Saturday, 10 December 2011

The Heresy of Understanding

I was lying awake thinking about consubstantial (as one does).

In particular, I was thinking about all those who complain it is too hard a word to cope with, in the corrected translation of the Creed. Which led me to wonder whether they find the word transubstantiation too hard, too.

We are often told that it will put the young people off...

My experience is that most children love long words and esoteric words: once they have been explained to them. So I think that is largely bogus.

I also notice that many of the people who thus complain are happy to use the complex word Eucharist rather than the simple one Mass. They will cheerfully talk about the ambo and the narthex, where I might say the pulpit and the porch... So I think that the whole simplicity thing is a bit bogus too.

But if not bogus, I think it is worse. People talk as though we should have texts for the Mass that are readily understandable at first hearing by the uninitiated.

I think that is verging on heresy. At the heart of our Faith is mystery: truths about God too great for us to comprehend. At the heart of the Mass is mystery: the Mystery of Faith. To presume to understand it all is therefore nearly heretical.

That is not to say that we should not seek understanding. As we study, and pray, and meditate, and reflect, we are drawn into the mystery. We will never (this side of the grave) fully comprehend, but we may make progress.

But to imagine that we can have a language that makes the mystery clear, is to invite a clarification that misrepresents the mystery. And that, I fear, is what we have lived with for some decades.

That is part of the reason why, despite 40 years of Mass in a simple vernacular, people now have a worse, rather than better, understanding of the Mass. Forty years ago, you would never have had people talking about receiving 'the bread' and 'the wine'; now such talk is commonplace. Forty years ago, people fell to their knees if a priest walked by carrying the Blessed Sacrament; now they are as likely to turn their backs to chat with their neighbour.

So what I believe the new translation offers is a chance, not for easier understanding, but for deeper, truer understanding. If I am right, and that becomes apparent, then the next step should be a return to Latin: the traditional language of the Roman Rite - for then we shall realise that instant understanding of language is more a barrier to deep understanding than a help...


Holy Family Guild said...

An excellent post and oh so true!

Patricius said...

One Whitsunday about twenty years ago while listening to the first reading at mass it dawned upon me that the vernacular could sometimes actually be a barrier to understanding! I was certain in my own mind that St Luke had mentioned neither "cretins" nor "prostitutes" among the hearers of the apostles' preaching on the day of Pentecost in Jerusalem but as far as our reader was concerned they were there! In short, however simple the language, there is never any guarantee all will be able to understand. The real problem here, I suspect, is those who do not wish to understand.

Hugh of Avalon said...

Most things in life that are worthwhile require at least a modicum of effort, I find. Good post Ben.

Part-time Pilgrim said...

The post makes several arguments. Firstly, we should not reduce the complexities and mysteries of the Faith to simpler notions to make them more accessible. I agree of course. Secondly, a lack of understanding of the Faith amongst Catholics can be attributed in part to liturgy in the vernacular. Whilst it is difficult to unpick the influence of different changes, my own view is that this is not the case. I would hold that poor catechesis should take almost all the blame. Thirdly, that reverting to Latin would improve understanding further. There are some very good reasons for using more Latin in our liturgy but improving understanding making it harder to understand is not one of them.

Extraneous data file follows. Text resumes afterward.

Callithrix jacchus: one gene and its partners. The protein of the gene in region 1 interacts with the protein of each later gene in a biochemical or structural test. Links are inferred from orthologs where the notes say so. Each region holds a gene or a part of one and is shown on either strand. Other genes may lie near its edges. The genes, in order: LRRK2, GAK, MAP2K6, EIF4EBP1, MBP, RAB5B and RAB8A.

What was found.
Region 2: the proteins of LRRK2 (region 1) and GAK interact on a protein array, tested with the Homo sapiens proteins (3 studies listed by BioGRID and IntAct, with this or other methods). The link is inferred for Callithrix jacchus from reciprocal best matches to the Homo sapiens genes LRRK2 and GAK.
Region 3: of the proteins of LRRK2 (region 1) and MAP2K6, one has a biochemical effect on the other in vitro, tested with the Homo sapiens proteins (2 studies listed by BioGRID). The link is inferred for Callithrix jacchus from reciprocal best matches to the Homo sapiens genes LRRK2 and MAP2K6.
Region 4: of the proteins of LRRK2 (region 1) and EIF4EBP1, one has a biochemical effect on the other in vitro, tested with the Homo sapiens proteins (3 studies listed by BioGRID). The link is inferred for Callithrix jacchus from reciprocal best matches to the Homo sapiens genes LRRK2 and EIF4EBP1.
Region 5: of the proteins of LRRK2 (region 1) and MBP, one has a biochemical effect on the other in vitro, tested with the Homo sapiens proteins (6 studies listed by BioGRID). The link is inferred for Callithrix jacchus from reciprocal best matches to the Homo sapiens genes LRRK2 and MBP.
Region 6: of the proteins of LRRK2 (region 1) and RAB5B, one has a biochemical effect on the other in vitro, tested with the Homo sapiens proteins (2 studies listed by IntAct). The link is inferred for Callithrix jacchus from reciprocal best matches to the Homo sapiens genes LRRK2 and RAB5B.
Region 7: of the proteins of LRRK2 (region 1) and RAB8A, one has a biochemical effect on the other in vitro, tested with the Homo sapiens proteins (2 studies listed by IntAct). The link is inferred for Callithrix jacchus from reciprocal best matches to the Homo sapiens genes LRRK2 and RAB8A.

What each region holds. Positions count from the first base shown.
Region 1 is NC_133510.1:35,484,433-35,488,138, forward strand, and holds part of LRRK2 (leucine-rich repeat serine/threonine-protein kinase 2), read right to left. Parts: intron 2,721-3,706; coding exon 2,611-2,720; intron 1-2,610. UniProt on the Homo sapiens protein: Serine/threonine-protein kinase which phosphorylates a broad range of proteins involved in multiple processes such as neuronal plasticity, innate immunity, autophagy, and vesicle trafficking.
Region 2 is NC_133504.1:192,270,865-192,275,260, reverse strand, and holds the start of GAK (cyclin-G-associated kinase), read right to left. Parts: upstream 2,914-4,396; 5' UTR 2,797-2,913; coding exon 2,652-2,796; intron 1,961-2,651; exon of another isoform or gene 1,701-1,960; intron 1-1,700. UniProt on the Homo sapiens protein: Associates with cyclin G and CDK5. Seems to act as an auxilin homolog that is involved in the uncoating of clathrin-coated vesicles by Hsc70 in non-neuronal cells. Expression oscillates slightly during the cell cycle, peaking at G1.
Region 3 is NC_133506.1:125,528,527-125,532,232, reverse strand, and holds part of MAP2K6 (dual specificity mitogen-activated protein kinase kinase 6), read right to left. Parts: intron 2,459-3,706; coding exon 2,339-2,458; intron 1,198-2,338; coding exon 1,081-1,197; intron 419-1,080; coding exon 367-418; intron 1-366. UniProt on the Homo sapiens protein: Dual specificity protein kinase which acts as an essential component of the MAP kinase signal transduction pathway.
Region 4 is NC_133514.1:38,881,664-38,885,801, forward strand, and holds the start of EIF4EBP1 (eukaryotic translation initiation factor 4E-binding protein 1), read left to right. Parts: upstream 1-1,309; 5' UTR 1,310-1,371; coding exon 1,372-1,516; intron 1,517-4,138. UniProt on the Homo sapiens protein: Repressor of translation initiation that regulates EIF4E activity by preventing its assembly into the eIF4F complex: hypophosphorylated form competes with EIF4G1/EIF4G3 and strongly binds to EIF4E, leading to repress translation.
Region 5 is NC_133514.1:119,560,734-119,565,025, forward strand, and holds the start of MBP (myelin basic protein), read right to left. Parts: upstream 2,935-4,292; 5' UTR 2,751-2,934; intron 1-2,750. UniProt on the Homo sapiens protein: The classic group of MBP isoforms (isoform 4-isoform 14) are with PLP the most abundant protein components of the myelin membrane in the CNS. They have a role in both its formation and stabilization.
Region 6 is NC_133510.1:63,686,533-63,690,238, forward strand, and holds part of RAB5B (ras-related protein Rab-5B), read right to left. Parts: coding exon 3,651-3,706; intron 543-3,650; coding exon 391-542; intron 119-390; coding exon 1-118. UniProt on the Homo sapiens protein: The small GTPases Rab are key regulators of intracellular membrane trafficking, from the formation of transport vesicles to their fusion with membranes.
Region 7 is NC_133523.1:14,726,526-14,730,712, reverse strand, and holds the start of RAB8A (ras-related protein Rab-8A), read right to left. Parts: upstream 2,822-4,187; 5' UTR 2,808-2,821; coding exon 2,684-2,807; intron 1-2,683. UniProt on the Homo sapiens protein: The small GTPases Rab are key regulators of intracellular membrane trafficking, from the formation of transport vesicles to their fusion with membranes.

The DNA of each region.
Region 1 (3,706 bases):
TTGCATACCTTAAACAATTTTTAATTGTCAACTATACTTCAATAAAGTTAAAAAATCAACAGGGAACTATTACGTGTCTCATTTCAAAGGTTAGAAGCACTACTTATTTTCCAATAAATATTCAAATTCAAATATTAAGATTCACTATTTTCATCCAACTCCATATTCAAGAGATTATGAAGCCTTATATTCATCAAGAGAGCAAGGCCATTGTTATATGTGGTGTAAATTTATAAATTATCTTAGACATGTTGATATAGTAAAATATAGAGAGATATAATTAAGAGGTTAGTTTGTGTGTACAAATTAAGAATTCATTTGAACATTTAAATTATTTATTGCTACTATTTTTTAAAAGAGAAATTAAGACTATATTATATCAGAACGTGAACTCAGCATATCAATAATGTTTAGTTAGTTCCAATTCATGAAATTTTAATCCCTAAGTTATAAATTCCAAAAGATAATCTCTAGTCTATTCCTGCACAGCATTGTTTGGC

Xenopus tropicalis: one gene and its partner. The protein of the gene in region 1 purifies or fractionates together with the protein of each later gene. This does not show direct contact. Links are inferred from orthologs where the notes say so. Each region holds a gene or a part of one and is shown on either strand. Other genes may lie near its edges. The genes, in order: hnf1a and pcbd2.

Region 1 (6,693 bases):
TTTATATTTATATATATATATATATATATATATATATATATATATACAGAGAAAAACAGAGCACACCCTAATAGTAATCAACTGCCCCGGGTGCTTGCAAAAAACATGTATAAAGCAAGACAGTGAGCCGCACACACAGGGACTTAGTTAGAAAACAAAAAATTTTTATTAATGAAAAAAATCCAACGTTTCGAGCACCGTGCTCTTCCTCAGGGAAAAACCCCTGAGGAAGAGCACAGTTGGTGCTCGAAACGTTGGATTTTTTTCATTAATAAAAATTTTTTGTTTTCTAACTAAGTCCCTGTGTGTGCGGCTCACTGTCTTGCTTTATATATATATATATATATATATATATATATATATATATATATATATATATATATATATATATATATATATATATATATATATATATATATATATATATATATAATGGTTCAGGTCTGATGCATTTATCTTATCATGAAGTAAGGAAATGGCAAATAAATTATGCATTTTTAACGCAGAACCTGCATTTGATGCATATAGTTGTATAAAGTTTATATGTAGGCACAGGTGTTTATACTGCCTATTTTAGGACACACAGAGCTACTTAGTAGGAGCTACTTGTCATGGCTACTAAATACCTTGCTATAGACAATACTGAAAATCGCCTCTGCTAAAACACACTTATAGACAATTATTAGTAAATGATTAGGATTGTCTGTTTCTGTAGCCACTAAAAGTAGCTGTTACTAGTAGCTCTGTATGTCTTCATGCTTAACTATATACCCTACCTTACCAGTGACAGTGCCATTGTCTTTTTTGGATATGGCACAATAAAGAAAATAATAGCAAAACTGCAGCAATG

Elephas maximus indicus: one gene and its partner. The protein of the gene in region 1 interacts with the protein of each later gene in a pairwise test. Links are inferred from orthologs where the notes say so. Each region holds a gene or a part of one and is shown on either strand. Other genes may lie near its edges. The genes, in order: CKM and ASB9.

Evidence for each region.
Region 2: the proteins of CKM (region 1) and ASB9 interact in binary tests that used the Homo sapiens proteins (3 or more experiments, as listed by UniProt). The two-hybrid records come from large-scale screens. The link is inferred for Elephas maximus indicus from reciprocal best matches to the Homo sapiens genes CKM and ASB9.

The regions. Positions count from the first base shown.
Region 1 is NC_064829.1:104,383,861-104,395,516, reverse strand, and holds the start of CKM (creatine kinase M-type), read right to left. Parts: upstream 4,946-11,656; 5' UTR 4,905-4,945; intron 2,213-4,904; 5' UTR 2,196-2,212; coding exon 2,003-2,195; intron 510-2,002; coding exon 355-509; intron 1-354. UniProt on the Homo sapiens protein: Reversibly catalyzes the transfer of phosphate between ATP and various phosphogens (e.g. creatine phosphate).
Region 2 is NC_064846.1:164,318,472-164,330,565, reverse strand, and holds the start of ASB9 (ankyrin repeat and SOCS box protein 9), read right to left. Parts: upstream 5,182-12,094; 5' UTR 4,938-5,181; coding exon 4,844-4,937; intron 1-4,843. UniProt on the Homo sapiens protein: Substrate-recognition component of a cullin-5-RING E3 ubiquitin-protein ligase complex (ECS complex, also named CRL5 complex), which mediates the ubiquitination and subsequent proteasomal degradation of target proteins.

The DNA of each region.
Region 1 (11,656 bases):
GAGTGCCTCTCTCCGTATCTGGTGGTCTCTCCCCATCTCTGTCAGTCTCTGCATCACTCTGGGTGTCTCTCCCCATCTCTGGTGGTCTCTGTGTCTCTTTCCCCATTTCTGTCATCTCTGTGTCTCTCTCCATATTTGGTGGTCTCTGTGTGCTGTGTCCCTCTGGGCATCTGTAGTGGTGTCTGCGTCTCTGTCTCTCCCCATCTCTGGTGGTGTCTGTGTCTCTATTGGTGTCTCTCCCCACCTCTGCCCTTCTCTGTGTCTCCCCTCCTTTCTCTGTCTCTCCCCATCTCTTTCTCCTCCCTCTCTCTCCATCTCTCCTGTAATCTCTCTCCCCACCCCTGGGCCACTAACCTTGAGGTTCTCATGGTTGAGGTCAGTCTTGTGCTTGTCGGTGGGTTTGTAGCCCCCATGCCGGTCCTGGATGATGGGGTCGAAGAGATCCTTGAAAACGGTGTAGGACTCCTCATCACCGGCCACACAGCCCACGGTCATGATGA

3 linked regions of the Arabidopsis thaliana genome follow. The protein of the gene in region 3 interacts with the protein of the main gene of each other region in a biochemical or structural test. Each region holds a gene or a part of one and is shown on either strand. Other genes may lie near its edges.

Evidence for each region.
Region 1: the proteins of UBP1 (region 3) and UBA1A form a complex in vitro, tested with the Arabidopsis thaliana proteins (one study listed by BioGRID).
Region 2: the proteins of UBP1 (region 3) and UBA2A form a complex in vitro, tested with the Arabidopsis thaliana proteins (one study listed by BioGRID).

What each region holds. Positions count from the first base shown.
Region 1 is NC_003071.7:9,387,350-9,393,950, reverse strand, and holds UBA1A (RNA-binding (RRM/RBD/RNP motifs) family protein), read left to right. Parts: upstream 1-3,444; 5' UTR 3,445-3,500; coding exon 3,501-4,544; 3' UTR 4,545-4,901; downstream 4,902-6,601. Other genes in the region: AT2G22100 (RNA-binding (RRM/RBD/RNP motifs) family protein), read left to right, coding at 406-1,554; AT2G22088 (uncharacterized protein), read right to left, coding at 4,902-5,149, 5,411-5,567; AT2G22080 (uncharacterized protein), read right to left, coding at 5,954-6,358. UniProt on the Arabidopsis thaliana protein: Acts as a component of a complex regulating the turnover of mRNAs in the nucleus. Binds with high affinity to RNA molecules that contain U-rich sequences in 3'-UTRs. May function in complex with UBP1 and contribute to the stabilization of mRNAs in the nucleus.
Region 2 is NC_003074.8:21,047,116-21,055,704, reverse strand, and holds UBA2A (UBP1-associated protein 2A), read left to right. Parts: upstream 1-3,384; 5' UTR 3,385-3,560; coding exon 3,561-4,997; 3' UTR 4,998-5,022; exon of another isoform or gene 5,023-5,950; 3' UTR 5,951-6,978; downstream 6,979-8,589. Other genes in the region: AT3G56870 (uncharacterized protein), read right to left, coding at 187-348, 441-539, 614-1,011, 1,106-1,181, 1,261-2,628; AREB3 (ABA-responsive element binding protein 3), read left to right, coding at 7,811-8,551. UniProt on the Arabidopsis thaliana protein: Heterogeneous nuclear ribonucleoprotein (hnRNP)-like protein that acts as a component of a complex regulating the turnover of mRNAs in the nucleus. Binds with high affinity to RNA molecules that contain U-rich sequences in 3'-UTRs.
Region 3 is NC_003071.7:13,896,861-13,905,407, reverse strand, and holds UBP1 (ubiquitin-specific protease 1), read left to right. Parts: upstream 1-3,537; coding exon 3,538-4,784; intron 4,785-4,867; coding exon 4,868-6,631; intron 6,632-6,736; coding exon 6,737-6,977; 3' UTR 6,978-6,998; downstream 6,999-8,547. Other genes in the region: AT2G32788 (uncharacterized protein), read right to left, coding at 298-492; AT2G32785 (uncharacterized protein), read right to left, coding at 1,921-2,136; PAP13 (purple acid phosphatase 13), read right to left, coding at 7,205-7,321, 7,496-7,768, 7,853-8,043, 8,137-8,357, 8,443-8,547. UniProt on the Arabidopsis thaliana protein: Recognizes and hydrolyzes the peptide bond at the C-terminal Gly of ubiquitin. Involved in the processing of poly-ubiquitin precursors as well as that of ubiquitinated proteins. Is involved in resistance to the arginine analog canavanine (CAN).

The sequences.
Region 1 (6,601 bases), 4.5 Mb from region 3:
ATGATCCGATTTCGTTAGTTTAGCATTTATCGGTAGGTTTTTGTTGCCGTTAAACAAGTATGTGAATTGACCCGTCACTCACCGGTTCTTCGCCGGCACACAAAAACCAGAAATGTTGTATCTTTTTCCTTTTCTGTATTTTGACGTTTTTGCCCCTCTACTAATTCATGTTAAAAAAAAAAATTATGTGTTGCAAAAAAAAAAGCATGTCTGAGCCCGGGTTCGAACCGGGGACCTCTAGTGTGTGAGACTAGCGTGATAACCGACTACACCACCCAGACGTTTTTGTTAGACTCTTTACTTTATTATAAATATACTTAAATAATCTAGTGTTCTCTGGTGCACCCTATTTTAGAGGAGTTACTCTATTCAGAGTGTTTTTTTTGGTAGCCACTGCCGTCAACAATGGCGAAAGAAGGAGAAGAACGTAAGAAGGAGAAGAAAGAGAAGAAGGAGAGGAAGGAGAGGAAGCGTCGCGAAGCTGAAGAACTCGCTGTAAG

However there is a kernel of truth in what you say. I was not happy with "consubstantial" when first introduced. I was not sure it meant anything different from "of one being" and certainly not anything different from "of one substance". On reflection I think you are right. Using "consubstantial" reminds us that here the Creed is addressing a difficult idea that we need to research and reflect on to develop our understanding. However other elements of the Creed are more straightforward and I can’t see that reciting “Crucifíxus étiam pro nobis sub Póntio Pilátof” rather than “For our sake he was crucified under Pontius Pilate” is going to improve the congregation’s understanding of the Faith.

Ben Trovato said...

Hugh - thanks for your kind words.

P-t P - I quite agree that poor catechesis is a major factor; I also think that it is not unrelated to the thinking behind the imposition of a vernacular liturgy as normative (which is not what Sacrosanctum Concilium mandated , of course).

Further, beneath the specific meanings of the liturgical texts, I think there are some more foundational meanings that are better communicated by Latin than by the vernacular: the unity, holiness, catholicity, and apostolic foundation of the Faith being four of them (unam, sanctam catholicam et apostolicam...); also the fact that we are encountering the numinous; and further the fact that we need good catechesis to understand these Sacred Mysteries.

Part-time Pilgrim said...

I think you are now moving away from your original argument on to some of the excellent reasons for Latin in the liturgy: temporal and spatial continuity in worship, emphasising the sacredness by using a special language (although that can be done with the venacualr too) and (in a more recent post) the fact that a perfect translation is possible.

Ben Trovato said...

Not moving away from, though possibly enriching... Development of doctrine and all that!